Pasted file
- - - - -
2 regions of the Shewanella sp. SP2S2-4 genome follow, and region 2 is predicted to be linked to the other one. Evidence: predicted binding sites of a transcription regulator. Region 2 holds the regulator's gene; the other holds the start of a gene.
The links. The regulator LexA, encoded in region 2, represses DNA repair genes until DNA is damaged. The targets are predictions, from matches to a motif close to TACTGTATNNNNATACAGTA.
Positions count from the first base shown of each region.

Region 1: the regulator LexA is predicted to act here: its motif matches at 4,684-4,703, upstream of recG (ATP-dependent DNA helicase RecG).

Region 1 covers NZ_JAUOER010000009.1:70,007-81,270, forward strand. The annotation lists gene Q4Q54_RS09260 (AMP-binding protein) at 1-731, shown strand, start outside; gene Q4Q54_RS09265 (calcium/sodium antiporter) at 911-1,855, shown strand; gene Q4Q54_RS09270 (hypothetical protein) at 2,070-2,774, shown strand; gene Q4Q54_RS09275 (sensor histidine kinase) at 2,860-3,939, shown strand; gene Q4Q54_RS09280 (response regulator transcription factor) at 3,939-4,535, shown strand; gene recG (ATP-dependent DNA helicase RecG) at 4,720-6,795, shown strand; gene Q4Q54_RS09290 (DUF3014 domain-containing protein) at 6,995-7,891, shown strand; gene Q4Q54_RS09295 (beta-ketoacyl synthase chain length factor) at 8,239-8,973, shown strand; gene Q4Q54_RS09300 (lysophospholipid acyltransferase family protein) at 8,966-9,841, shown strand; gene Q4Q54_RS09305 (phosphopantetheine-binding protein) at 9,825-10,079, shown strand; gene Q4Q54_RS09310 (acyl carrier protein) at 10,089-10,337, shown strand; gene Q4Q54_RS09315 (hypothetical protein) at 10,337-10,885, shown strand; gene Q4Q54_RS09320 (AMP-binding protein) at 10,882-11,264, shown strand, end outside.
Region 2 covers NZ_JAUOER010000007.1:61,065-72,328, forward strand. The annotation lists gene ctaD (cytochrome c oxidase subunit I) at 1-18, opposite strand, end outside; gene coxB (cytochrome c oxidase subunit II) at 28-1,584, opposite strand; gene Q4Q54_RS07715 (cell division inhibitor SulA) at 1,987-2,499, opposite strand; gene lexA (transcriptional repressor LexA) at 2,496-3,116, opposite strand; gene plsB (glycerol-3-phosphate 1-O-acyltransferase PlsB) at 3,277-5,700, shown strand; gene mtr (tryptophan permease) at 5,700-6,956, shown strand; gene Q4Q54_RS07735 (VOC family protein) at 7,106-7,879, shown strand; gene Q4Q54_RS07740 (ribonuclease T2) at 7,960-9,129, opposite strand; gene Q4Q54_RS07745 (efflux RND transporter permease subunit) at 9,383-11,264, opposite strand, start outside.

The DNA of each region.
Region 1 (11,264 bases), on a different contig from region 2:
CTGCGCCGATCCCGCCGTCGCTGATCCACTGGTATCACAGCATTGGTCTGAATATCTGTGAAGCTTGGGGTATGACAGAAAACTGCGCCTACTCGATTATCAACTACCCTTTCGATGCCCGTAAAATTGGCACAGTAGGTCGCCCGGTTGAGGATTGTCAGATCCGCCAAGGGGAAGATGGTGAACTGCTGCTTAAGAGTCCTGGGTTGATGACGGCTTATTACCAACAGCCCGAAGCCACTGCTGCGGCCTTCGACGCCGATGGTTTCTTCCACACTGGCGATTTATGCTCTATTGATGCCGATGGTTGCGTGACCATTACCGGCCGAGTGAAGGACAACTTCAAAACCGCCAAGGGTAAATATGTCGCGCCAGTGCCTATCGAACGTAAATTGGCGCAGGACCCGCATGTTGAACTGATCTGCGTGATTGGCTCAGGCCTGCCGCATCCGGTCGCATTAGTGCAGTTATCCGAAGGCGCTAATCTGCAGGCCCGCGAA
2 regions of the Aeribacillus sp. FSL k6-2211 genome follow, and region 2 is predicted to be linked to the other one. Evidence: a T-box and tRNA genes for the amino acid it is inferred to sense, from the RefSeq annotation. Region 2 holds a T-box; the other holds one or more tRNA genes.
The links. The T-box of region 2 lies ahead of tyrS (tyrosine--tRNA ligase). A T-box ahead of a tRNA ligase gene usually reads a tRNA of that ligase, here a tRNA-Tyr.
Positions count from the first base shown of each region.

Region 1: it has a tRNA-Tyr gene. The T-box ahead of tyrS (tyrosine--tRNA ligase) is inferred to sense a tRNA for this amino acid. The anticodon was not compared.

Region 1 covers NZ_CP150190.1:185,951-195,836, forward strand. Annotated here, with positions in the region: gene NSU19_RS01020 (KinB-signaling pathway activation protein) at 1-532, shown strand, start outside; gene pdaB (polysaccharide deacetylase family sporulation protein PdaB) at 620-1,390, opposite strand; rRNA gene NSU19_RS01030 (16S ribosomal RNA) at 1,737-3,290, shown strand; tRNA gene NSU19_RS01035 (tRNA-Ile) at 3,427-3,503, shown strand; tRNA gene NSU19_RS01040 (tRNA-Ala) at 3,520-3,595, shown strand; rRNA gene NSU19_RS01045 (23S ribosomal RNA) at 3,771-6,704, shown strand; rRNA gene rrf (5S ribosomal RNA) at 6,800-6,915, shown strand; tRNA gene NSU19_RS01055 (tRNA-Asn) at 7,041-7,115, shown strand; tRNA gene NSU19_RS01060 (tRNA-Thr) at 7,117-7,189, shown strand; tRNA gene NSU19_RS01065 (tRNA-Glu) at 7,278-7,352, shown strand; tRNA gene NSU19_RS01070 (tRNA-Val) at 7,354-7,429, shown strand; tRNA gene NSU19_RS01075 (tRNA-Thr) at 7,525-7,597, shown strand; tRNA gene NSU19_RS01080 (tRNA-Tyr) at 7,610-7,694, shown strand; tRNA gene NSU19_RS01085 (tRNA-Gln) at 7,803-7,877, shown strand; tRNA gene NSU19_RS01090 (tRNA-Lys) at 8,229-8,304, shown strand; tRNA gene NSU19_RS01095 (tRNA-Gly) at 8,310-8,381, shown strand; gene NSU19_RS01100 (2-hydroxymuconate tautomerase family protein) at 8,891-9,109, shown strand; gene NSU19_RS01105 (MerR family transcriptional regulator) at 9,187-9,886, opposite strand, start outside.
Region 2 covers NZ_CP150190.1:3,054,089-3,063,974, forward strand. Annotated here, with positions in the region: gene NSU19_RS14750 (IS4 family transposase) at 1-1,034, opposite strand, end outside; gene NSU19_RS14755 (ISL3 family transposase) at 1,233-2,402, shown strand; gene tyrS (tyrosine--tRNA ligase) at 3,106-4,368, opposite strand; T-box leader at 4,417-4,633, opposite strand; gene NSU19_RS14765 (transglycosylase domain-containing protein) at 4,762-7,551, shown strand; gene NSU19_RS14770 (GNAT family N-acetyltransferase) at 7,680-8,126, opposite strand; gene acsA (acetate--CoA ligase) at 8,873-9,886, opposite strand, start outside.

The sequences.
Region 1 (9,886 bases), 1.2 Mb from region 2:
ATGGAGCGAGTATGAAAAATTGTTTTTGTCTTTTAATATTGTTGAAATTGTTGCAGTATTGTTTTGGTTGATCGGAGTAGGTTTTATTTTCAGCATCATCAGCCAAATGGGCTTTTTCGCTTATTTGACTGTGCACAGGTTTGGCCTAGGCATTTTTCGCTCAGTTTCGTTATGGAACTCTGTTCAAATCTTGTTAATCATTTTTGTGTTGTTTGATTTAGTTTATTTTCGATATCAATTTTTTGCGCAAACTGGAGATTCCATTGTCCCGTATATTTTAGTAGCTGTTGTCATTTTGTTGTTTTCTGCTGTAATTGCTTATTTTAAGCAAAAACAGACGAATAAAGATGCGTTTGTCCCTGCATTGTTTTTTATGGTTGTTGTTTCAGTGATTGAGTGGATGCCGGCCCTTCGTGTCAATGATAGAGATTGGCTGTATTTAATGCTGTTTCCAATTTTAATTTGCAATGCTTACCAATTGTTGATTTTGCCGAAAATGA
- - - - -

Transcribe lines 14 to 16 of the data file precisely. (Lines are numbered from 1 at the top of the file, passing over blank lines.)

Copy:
Region 1 covers NZ_CP150190.1:185,951-195,836, forward strand. Annotated here, with positions in the region: gene NSU19_RS01020 (KinB-signaling pathway activation protein) at 1-532, shown strand, start outside; gene pdaB (polysaccharide deacetylase family sporulation protein PdaB) at 620-1,390, opposite strand; rRNA gene NSU19_RS01030 (16S ribosomal RNA) at 1,737-3,290, shown strand; tRNA gene NSU19_RS01035 (tRNA-Ile) at 3,427-3,503, shown strand; tRNA gene NSU19_RS01040 (tRNA-Ala) at 3,520-3,595, shown strand; rRNA gene NSU19_RS01045 (23S ribosomal RNA) at 3,771-6,704, shown strand; rRNA gene rrf (5S ribosomal RNA) at 6,800-6,915, shown strand; tRNA gene NSU19_RS01055 (tRNA-Asn) at 7,041-7,115, shown strand; tRNA gene NSU19_RS01060 (tRNA-Thr) at 7,117-7,189, shown strand; tRNA gene NSU19_RS01065 (tRNA-Glu) at 7,278-7,352, shown strand; tRNA gene NSU19_RS01070 (tRNA-Val) at 7,354-7,429, shown strand; tRNA gene NSU19_RS01075 (tRNA-Thr) at 7,525-7,597, shown strand; tRNA gene NSU19_RS01080 (tRNA-Tyr) at 7,610-7,694, shown strand; tRNA gene NSU19_RS01085 (tRNA-Gln) at 7,803-7,877, shown strand; tRNA gene NSU19_RS01090 (tRNA-Lys) at 8,229-8,304, shown strand; tRNA gene NSU19_RS01095 (tRNA-Gly) at 8,310-8,381, shown strand; gene NSU19_RS01100 (2-hydroxymuconate tautomerase family protein) at 8,891-9,109, shown strand; gene NSU19_RS01105 (MerR family transcriptional regulator) at 9,187-9,886, opposite strand, start outside.
Region 2 covers NZ_CP150190.1:3,054,089-3,063,974, forward strand. Annotated here, with positions in the region: gene NSU19_RS14750 (IS4 family transposase) at 1-1,034, opposite strand, end outside; gene NSU19_RS14755 (ISL3 family transposase) at 1,233-2,402, shown strand; gene tyrS (tyrosine--tRNA ligase) at 3,106-4,368, opposite strand; T-box leader at 4,417-4,633, opposite strand; gene NSU19_RS14765 (transglycosylase domain-containing protein) at 4,762-7,551, shown strand; gene NSU19_RS14770 (GNAT family N-acetyltransferase) at 7,680-8,126, opposite strand; gene acsA (acetate--CoA ligase) at 8,873-9,886, opposite strand, start outside.

The sequences.